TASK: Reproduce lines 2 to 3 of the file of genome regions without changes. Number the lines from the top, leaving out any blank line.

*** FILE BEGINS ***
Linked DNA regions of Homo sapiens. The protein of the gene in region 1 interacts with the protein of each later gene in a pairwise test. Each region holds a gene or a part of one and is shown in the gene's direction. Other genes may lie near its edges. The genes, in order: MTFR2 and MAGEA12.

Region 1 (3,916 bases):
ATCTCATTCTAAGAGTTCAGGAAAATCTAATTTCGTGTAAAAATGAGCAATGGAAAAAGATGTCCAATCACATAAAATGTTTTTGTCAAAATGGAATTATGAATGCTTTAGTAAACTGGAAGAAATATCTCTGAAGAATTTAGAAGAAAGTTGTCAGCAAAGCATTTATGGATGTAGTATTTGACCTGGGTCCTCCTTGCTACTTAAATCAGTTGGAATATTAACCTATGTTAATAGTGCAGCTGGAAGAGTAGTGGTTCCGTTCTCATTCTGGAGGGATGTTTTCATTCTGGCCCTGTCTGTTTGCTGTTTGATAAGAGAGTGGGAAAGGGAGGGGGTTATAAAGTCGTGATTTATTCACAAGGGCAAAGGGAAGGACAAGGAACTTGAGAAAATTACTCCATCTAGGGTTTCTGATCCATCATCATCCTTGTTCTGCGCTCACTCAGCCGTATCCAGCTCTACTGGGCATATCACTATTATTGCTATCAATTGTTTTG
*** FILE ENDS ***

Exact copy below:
Region 1 (3,916 bases):
ATCTCATTCTAAGAGTTCAGGAAAATCTAATTTCGTGTAAAAATGAGCAATGGAAAAAGATGTCCAATCACATAAAATGTTTTTGTCAAAATGGAATTATGAATGCTTTAGTAAACTGGAAGAAATATCTCTGAAGAATTTAGAAGAAAGTTGTCAGCAAAGCATTTATGGATGTAGTATTTGACCTGGGTCCTCCTTGCTACTTAAATCAGTTGGAATATTAACCTATGTTAATAGTGCAGCTGGAAGAGTAGTGGTTCCGTTCTCATTCTGGAGGGATGTTTTCATTCTGGCCCTGTCTGTTTGCTGTTTGATAAGAGAGTGGGAAAGGGAGGGGGTTATAAAGTCGTGATTTATTCACAAGGGCAAAGGGAAGGACAAGGAACTTGAGAAAATTACTCCATCTAGGGTTTCTGATCCATCATCATCCTTGTTCTGCGCTCACTCAGCCGTATCCAGCTCTACTGGGCATATCACTATTATTGCTATCAATTGTTTTG